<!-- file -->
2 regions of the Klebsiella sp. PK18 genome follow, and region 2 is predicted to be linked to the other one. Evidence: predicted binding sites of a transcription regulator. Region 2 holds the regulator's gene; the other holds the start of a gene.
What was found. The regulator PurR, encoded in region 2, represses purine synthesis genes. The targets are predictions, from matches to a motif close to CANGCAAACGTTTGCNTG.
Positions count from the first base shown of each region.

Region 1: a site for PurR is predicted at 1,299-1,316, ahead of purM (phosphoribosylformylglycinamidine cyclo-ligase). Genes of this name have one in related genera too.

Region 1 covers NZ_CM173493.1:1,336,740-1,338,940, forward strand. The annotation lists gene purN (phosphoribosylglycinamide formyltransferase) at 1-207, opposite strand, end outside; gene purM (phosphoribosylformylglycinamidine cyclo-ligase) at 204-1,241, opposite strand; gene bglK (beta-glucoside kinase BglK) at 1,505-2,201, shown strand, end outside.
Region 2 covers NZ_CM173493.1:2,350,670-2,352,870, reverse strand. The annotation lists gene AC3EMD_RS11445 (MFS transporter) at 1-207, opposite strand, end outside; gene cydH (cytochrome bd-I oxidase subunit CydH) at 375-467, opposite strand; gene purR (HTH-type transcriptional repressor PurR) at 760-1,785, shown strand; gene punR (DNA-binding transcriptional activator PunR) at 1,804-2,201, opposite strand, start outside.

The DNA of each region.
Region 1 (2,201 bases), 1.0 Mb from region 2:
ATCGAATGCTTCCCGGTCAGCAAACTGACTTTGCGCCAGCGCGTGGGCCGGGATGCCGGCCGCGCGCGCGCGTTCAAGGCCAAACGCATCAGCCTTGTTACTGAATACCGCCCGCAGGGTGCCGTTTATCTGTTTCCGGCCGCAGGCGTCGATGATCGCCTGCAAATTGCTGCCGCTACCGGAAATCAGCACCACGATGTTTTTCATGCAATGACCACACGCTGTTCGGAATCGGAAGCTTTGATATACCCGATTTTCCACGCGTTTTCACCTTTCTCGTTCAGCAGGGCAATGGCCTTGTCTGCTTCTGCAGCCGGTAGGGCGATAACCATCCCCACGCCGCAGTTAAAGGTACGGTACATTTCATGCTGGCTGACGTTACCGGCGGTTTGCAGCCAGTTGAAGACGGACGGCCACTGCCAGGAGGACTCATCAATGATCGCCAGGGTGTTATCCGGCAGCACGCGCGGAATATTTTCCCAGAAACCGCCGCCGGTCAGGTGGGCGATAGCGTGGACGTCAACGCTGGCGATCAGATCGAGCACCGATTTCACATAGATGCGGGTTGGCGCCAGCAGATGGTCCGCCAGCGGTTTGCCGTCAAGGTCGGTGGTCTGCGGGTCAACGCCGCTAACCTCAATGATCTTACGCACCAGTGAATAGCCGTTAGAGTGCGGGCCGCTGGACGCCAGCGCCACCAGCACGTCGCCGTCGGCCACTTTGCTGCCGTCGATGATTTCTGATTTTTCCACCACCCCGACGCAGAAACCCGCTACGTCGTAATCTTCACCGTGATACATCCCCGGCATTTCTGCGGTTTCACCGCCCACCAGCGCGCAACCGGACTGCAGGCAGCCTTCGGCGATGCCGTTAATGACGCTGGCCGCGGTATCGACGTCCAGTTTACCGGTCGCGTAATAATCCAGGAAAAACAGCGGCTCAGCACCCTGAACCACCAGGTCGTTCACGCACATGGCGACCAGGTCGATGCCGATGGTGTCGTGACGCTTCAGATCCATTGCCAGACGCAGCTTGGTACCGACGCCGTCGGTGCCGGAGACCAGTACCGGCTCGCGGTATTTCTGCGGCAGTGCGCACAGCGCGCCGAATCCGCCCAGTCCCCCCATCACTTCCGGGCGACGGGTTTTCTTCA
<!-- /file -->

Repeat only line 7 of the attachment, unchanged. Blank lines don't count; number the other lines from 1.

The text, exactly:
The DNA of each region.